Recruiting During a Talent War


The U.S. economy grew at a solid 3.2% annual rate in the first three months of the year, a far better outcome than expected, and the United States’ unemployment rate was unchanged at 3.8%, among the lowest in fifty years. The data strongly indicates that employers are seeing a shrinking pool of candidates.

While this is welcome news for job seekers, employers are dealing with increased turnover, higher costs and a scarcity of qualified candidates. Those who are looking for new positions expect competitive wages, robust employee benefits, ongoing training and a clear path to advancement.

Are we in a talent war? Possibly. There are arguments supporting and criticizing the talent war claim. On one side, skilled workers of the Baby Boomer generation are retiring daily and the unemployment rate has hovered around 4% for almost a year. However, overall “real wages” have remained relatively stable. So, to bring it back to basic economics, that lack of wage increases shows that supply and demand aren’t that far from one another.

Either way you argue it, finding your next shining star may be much harder though. So, how do you find the best talent for your open positions when you’re recruiting during a talent war, or at the least, a tight talent market?

Understand the future goal of the position and look for those skills. Often there is subtext beneath each position that is recruited. Quite often the goal is to grow the employee into higher levels or give them more responsibility over time. Hiring an hourly-level position but looking for someone with leadership skills is much different than finding an applicant that is happy running similar processes every day. If you hire for the future goal versus the present need, that will point you towards competencies that will help the employee fit and stay longer.

Nurture special interest groups that make sense for your open roles. Many local communities have developed groups that help others find employment or grow professionally. Key demographic groups to consider may be Veteran programs, accreditation groups, professional associations, graduates or industry-specific groups.

Use technology. Don’t be afraid to market the fact that you’re looking to fill open positions. Depending on what you’re hiring needs are, you can use social campaigns or targeted campaigns to reach your preferred audience. If you have similar roles that are currently filled, research where you found those employees and rework that network.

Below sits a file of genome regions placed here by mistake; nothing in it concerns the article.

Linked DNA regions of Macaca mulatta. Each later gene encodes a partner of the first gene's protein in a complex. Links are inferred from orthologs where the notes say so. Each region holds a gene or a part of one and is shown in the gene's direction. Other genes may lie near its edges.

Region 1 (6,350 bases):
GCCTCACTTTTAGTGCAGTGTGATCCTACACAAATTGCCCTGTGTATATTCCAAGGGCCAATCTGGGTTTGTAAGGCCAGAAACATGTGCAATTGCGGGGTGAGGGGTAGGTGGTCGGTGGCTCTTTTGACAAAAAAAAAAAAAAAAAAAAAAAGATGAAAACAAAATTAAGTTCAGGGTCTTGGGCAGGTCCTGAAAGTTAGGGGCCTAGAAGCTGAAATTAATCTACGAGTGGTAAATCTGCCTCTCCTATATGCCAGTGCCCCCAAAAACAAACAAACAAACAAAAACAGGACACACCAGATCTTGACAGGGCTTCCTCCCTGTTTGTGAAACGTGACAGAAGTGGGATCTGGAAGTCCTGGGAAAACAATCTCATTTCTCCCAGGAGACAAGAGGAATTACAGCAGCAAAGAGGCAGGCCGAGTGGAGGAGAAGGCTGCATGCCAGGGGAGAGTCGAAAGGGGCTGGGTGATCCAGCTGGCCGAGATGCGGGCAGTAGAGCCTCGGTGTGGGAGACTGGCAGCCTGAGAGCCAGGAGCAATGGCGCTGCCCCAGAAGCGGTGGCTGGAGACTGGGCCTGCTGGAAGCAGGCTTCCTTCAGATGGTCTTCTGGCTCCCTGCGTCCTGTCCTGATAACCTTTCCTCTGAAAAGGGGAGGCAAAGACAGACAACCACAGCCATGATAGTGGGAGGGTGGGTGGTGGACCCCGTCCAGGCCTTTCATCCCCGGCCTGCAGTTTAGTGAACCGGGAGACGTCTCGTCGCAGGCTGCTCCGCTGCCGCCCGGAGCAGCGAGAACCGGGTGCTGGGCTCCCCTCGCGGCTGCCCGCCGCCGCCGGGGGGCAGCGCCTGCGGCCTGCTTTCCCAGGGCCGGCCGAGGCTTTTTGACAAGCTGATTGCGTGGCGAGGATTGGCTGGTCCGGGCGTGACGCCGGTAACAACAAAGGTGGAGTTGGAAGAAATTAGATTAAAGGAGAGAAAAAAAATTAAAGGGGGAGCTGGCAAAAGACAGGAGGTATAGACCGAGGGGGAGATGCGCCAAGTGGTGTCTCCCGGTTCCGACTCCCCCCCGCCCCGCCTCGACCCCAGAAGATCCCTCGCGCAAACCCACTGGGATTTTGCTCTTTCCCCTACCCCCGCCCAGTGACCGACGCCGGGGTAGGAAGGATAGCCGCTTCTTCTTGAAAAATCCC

Make diamonds when you can’t find them. There are more than enough capable, unemployed Americans looking for work. Instead of paying a premium, or if you’re having trouble finding what you want because of a limited talent supply, find a person that wants to learn and will fit well. If you’re willing to search for candidates and look for qualities that aren’t normally on a resume, then invest in training and teaching, you’ll carve out a competitive edge with talent acquisition and retention.

Vet the talent thoroughly and use a consistent process. Many employers remember to process applications and background checks; however, keeping everything consistent across the department and company is usually a struggle. SHRM states that the need to implement consistent hiring processes across an organization is important to avoid potential claims of unlawful discrimination.

Make your decision quickly. In this tight job market, it is crucial not to wait too long. Great talent gets acquired quickly, so don’t wait.

The good news is that once you have done all this hard work, according to Jobvite the conversion rate of offers to hires has increased year-over-year. When companies put out offers, candidates are accepting them nearly 100% of the time because candidates are more educated about the role and the company. Therefore, they’re ready to say yes when an offer is extended.